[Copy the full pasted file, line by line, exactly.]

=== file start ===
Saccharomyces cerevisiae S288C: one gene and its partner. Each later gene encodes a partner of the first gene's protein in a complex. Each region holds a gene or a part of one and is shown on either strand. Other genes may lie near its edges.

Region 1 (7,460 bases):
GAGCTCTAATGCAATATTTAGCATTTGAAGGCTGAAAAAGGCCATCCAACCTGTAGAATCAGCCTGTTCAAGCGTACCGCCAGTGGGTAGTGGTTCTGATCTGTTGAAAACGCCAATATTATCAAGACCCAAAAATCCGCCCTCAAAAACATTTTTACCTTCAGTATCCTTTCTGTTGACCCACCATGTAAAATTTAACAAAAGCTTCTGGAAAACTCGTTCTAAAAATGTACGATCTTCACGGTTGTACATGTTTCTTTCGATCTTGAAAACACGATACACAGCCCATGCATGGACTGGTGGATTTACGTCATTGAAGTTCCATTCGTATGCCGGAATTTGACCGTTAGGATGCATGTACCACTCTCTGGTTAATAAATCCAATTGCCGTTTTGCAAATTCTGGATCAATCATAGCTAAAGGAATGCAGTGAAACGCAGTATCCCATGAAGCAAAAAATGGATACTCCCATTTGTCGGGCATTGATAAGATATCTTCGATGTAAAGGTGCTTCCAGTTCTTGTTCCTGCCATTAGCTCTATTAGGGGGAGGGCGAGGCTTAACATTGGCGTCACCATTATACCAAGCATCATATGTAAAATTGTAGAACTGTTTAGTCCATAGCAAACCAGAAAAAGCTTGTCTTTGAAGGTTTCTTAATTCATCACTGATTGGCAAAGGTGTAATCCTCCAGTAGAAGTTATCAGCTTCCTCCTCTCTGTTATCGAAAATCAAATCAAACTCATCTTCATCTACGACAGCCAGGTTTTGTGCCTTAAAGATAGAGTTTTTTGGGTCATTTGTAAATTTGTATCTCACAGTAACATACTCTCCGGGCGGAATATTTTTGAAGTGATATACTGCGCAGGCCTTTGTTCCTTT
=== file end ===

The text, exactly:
Saccharomyces cerevisiae S288C: one gene and its partner. Each later gene encodes a partner of the first gene's protein in a complex. Each region holds a gene or a part of one and is shown on either strand. Other genes may lie near its edges.

Region 1 (7,460 bases):
GAGCTCTAATGCAATATTTAGCATTTGAAGGCTGAAAAAGGCCATCCAACCTGTAGAATCAGCCTGTTCAAGCGTACCGCCAGTGGGTAGTGGTTCTGATCTGTTGAAAACGCCAATATTATCAAGACCCAAAAATCCGCCCTCAAAAACATTTTTACCTTCAGTATCCTTTCTGTTGACCCACCATGTAAAATTTAACAAAAGCTTCTGGAAAACTCGTTCTAAAAATGTACGATCTTCACGGTTGTACATGTTTCTTTCGATCTTGAAAACACGATACACAGCCCATGCATGGACTGGTGGATTTACGTCATTGAAGTTCCATTCGTATGCCGGAATTTGACCGTTAGGATGCATGTACCACTCTCTGGTTAATAAATCCAATTGCCGTTTTGCAAATTCTGGATCAATCATAGCTAAAGGAATGCAGTGAAACGCAGTATCCCATGAAGCAAAAAATGGATACTCCCATTTGTCGGGCATTGATAAGATATCTTCGATGTAAAGGTGCTTCCAGTTCTTGTTCCTGCCATTAGCTCTATTAGGGGGAGGGCGAGGCTTAACATTGGCGTCACCATTATACCAAGCATCATATGTAAAATTGTAGAACTGTTTAGTCCATAGCAAACCAGAAAAAGCTTGTCTTTGAAGGTTTCTTAATTCATCACTGATTGGCAAAGGTGTAATCCTCCAGTAGAAGTTATCAGCTTCCTCCTCTCTGTTATCGAAAATCAAATCAAACTCATCTTCATCTACGACAGCCAGGTTTTGTGCCTTAAAGATAGAGTTTTTTGGGTCATTTGTAAATTTGTATCTCACAGTAACATACTCTCCGGGCGGAATATTTTTGAAGTGATATACTGCGCAGGCCTTTGTTCCTTT